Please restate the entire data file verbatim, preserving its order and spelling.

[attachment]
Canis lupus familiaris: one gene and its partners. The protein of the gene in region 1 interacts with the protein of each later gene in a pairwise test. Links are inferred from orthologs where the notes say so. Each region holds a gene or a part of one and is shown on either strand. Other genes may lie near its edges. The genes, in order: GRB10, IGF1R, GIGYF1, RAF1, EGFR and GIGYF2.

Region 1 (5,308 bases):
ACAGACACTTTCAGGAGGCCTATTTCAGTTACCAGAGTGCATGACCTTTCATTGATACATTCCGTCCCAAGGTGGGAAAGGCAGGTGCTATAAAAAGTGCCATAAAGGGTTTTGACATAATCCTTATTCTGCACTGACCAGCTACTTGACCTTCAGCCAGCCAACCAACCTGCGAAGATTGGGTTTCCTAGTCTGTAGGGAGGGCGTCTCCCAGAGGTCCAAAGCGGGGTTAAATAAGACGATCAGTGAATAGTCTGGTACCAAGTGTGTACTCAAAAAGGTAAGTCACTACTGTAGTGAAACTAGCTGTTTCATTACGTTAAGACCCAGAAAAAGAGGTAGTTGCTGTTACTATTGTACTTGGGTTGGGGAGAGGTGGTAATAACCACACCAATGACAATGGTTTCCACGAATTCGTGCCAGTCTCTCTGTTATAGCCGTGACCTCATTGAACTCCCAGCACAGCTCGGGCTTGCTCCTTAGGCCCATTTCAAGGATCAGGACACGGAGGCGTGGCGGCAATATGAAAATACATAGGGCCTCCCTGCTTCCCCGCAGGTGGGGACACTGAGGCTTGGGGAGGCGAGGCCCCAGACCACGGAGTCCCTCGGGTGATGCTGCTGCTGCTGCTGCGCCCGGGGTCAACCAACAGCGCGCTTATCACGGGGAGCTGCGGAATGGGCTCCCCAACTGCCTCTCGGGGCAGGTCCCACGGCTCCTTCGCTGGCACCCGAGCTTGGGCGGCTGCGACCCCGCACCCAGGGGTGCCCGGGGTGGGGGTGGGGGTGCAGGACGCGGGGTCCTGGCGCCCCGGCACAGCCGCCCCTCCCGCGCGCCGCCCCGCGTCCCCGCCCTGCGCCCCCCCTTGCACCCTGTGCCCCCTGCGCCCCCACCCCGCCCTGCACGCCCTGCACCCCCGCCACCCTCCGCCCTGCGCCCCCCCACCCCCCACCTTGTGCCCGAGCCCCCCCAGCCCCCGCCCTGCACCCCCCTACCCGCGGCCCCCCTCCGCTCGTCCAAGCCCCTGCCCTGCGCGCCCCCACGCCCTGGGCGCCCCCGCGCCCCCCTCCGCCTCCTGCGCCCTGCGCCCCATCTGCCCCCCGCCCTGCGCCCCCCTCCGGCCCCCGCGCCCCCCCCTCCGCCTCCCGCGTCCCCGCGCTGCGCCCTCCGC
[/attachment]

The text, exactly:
Canis lupus familiaris: one gene and its partners. The protein of the gene in region 1 interacts with the protein of each later gene in a pairwise test. Links are inferred from orthologs where the notes say so. Each region holds a gene or a part of one and is shown on either strand. Other genes may lie near its edges. The genes, in order: GRB10, IGF1R, GIGYF1, RAF1, EGFR and GIGYF2.

Region 1 (5,308 bases):
ACAGACACTTTCAGGAGGCCTATTTCAGTTACCAGAGTGCATGACCTTTCATTGATACATTCCGTCCCAAGGTGGGAAAGGCAGGTGCTATAAAAAGTGCCATAAAGGGTTTTGACATAATCCTTATTCTGCACTGACCAGCTACTTGACCTTCAGCCAGCCAACCAACCTGCGAAGATTGGGTTTCCTAGTCTGTAGGGAGGGCGTCTCCCAGAGGTCCAAAGCGGGGTTAAATAAGACGATCAGTGAATAGTCTGGTACCAAGTGTGTACTCAAAAAGGTAAGTCACTACTGTAGTGAAACTAGCTGTTTCATTACGTTAAGACCCAGAAAAAGAGGTAGTTGCTGTTACTATTGTACTTGGGTTGGGGAGAGGTGGTAATAACCACACCAATGACAATGGTTTCCACGAATTCGTGCCAGTCTCTCTGTTATAGCCGTGACCTCATTGAACTCCCAGCACAGCTCGGGCTTGCTCCTTAGGCCCATTTCAAGGATCAGGACACGGAGGCGTGGCGGCAATATGAAAATACATAGGGCCTCCCTGCTTCCCCGCAGGTGGGGACACTGAGGCTTGGGGAGGCGAGGCCCCAGACCACGGAGTCCCTCGGGTGATGCTGCTGCTGCTGCTGCGCCCGGGGTCAACCAACAGCGCGCTTATCACGGGGAGCTGCGGAATGGGCTCCCCAACTGCCTCTCGGGGCAGGTCCCACGGCTCCTTCGCTGGCACCCGAGCTTGGGCGGCTGCGACCCCGCACCCAGGGGTGCCCGGGGTGGGGGTGGGGGTGCAGGACGCGGGGTCCTGGCGCCCCGGCACAGCCGCCCCTCCCGCGCGCCGCCCCGCGTCCCCGCCCTGCGCCCCCCCTTGCACCCTGTGCCCCCTGCGCCCCCACCCCGCCCTGCACGCCCTGCACCCCCGCCACCCTCCGCCCTGCGCCCCCCCACCCCCCACCTTGTGCCCGAGCCCCCCCAGCCCCCGCCCTGCACCCCCCTACCCGCGGCCCCCCTCCGCTCGTCCAAGCCCCTGCCCTGCGCGCCCCCACGCCCTGGGCGCCCCCGCGCCCCCCTCCGCCTCCTGCGCCCTGCGCCCCATCTGCCCCCCGCCCTGCGCCCCCCTCCGGCCCCCGCGCCCCCCCCTCCGCCTCCCGCGTCCCCGCGCTGCGCCCTCCGC